Exactly. But in desperation, the case can be made by Mad Men fans who see Don Draper pulling out a pack of cigarettes from his shirt pocket looking effortlessly cool. Or something like that.
 

MaxBuck

Elite Member
It's not about eliminating pockets, it's about adding them. Traditionally dress shirts don't have pockets.
Dress shirts have routinely had pockets for the entire 60 years I've inhabited the planet. It therefore is not about "adding pockets rather than eliminating them," but rather the converse. It's about electing to go pocketless counter to common usage. I have no problem with people who choose their shirts without pockets, but acting as though that's the norm for modern dress is just silly, as is the idea that pockets add to the wear of suspenders. Unless one buys raw-silk fabric braces, the wear differential will not be measurable.

I bought exactly one Sulka dress shirt in my life (the most I've ever paid for a shirt). It had a single breast pocket. I'm sure bespoke shirts usually don't have them, but that brings up the whole "don't need to work for a living" thing; I own no bespoke shirts and don't anticipate ever doing so.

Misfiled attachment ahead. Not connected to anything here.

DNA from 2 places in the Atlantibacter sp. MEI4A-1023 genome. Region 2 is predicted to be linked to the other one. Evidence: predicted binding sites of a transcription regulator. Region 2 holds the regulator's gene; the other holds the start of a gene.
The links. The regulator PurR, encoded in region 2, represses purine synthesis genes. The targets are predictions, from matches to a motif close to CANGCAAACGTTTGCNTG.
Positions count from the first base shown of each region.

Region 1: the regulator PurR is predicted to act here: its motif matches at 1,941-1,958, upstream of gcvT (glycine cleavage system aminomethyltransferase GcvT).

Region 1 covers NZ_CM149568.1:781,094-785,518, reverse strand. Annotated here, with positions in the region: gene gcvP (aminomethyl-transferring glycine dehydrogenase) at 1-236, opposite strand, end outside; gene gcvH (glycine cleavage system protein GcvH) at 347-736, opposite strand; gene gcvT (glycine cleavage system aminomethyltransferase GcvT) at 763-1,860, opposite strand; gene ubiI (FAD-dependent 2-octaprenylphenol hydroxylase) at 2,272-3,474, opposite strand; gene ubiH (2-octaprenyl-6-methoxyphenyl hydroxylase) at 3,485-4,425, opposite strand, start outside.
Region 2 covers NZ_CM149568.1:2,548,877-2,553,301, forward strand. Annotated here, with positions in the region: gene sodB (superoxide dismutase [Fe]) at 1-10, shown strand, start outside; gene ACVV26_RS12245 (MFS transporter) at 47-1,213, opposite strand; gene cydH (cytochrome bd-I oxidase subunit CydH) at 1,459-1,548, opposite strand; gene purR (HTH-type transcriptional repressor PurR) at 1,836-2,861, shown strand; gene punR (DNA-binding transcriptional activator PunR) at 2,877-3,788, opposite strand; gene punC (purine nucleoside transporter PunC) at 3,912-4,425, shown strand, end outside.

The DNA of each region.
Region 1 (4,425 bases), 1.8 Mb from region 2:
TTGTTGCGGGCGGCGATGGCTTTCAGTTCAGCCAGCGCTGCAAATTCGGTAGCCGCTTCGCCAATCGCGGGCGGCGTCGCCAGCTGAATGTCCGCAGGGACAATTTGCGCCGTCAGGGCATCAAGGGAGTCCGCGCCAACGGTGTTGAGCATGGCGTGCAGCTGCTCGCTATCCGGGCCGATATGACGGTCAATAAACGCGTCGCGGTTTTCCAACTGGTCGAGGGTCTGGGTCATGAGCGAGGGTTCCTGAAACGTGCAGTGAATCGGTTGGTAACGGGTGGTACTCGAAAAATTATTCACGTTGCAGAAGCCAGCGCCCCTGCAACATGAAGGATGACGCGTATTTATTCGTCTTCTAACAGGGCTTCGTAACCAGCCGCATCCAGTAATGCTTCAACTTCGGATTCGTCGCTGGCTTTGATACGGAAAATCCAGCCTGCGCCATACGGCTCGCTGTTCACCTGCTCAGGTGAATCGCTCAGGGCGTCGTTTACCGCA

So long as I need to go out and sell, I'll need a place to store the business cards I get from new contacts. There's no better place than the pocket in my shirt, as I need to take them out and look at them before I put the shirt into the laundry bag that evening.
 

Bjorn

Moderator
"Cruiser charging back just to say that anything goes" is one end of the spectrum. Sartorial world habitués are the other end. They have more in common with each other than either realizes.